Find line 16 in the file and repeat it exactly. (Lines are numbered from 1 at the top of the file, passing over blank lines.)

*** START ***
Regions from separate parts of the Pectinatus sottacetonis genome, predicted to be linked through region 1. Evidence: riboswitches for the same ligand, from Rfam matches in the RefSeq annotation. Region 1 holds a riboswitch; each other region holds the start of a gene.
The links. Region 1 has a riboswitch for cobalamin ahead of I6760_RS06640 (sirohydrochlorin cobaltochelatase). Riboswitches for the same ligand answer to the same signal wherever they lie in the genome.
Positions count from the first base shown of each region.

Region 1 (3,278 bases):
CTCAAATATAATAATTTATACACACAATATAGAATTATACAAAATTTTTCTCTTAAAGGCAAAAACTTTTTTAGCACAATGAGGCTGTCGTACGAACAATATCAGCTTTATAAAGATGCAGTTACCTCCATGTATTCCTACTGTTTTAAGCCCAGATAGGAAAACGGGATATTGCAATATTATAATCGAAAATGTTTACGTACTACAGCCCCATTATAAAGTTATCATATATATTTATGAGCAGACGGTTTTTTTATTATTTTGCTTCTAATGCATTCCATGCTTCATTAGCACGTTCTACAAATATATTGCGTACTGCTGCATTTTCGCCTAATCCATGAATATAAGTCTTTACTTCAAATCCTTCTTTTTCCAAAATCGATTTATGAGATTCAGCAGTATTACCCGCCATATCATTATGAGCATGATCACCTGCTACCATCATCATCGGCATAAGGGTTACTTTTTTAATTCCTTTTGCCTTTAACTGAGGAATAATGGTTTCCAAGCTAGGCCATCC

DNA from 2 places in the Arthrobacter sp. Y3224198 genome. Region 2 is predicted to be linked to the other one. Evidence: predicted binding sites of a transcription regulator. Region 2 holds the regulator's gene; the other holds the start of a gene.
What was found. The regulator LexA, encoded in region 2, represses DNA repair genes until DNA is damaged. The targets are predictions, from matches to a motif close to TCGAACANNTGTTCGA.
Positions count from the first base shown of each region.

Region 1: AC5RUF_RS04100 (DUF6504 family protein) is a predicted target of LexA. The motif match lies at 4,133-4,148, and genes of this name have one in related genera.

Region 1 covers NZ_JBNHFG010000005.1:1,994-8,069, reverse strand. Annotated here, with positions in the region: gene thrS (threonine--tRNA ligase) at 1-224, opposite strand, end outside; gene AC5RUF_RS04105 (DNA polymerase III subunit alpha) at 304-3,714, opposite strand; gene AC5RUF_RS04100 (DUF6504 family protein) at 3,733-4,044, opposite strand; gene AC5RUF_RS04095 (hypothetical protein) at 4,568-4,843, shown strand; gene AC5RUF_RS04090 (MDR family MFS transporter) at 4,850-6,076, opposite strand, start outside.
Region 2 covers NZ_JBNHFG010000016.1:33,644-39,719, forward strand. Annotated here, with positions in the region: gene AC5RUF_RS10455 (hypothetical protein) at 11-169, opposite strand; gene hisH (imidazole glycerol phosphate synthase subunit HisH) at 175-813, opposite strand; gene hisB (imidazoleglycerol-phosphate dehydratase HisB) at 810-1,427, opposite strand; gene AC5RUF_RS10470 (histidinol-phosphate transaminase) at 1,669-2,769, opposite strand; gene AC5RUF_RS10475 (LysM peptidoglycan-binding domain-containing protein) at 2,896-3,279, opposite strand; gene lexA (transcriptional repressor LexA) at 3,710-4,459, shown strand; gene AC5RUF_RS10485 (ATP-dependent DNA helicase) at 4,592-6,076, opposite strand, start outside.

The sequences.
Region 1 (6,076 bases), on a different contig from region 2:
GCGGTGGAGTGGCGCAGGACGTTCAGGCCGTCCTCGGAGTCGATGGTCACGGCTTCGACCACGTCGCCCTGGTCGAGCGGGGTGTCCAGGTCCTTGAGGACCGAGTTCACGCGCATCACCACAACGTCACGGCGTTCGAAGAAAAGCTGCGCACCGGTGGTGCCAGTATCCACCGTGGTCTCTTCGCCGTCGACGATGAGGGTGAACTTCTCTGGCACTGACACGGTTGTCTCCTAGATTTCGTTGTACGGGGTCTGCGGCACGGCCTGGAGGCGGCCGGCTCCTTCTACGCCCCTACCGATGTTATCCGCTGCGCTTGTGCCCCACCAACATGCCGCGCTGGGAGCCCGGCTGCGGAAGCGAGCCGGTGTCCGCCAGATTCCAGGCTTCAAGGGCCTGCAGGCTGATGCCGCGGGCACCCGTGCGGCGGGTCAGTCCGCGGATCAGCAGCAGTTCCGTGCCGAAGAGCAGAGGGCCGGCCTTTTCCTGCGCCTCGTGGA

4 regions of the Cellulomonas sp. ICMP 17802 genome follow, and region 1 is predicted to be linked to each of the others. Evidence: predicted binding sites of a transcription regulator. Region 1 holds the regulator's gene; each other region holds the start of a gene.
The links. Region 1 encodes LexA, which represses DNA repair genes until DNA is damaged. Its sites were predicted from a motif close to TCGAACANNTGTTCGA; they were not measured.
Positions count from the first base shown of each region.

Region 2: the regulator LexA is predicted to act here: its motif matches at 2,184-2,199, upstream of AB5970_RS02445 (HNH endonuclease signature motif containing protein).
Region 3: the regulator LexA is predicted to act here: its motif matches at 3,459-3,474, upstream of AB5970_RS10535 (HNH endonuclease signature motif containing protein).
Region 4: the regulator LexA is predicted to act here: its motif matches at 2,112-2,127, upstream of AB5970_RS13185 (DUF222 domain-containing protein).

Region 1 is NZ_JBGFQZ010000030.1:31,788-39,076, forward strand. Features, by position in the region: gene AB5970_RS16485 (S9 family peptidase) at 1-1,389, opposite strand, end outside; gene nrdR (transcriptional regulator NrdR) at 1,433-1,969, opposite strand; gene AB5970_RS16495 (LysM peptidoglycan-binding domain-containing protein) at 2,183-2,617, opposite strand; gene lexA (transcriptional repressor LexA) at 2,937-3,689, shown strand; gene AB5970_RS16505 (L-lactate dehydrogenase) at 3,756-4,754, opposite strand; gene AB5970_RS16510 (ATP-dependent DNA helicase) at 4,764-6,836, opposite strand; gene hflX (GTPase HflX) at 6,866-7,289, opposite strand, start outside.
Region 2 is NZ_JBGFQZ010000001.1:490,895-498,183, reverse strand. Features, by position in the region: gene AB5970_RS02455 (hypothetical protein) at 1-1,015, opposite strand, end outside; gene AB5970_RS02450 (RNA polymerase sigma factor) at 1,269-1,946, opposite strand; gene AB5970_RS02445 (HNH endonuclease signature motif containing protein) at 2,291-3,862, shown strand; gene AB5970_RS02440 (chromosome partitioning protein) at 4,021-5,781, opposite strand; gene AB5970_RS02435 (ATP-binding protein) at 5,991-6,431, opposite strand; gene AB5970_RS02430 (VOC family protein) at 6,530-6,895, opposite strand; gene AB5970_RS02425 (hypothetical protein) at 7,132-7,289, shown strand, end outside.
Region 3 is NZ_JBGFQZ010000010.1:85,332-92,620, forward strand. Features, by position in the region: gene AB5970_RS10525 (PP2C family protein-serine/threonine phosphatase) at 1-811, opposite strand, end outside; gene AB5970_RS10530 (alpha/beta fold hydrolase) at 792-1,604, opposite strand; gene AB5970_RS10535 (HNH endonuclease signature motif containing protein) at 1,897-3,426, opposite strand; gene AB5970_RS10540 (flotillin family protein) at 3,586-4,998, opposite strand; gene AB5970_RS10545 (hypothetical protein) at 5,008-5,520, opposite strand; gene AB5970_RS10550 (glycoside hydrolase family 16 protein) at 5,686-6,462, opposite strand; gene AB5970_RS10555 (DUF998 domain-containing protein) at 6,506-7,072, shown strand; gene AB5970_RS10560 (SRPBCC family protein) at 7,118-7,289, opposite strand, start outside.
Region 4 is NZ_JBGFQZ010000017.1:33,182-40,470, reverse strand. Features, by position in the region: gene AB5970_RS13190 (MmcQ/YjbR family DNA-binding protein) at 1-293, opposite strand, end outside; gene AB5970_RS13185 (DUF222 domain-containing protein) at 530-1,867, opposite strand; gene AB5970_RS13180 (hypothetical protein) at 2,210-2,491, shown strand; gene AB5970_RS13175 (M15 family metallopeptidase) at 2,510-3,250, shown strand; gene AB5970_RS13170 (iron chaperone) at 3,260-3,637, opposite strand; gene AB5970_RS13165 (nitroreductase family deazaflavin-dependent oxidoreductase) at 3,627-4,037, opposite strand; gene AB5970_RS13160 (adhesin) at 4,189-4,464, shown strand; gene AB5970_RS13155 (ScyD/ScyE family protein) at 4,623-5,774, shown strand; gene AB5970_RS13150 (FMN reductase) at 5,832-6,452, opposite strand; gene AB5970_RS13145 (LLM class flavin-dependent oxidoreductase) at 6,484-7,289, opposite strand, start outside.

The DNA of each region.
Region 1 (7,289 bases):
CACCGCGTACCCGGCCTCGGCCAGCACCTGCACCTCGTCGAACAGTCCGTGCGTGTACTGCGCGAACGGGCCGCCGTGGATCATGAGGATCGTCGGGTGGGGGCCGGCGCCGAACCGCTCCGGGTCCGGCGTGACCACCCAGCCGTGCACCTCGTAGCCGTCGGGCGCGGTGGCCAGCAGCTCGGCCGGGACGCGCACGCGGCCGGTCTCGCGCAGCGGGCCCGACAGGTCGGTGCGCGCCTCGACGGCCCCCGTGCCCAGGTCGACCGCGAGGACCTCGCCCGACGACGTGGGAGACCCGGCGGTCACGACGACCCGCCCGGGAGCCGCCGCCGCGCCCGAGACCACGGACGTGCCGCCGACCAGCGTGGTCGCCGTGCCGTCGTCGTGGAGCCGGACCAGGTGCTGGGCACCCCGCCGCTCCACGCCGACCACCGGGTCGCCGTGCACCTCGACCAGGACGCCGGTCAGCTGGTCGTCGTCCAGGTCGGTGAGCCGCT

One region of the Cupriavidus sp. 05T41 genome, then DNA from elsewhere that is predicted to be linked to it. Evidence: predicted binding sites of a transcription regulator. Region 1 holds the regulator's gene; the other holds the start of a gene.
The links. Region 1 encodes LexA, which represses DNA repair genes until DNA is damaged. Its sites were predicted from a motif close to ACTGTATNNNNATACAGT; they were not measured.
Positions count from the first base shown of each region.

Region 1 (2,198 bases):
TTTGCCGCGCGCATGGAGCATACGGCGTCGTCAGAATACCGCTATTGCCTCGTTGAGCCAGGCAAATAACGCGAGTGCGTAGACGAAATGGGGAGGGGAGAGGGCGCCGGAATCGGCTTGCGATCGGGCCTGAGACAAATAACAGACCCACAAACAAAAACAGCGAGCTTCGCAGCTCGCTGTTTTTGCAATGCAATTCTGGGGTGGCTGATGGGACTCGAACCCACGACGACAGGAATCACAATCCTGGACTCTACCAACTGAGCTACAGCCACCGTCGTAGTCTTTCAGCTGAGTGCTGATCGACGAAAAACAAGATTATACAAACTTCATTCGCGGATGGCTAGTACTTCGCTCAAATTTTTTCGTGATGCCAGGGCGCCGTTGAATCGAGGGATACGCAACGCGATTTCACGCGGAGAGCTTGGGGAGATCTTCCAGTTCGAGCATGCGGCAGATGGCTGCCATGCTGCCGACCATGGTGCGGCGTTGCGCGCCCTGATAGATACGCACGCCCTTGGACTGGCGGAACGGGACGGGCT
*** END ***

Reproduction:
The links. Region 1 encodes LexA, which represses DNA repair genes until DNA is damaged. Its sites were predicted from a motif close to TCGAACANNTGTTCGA; they were not measured.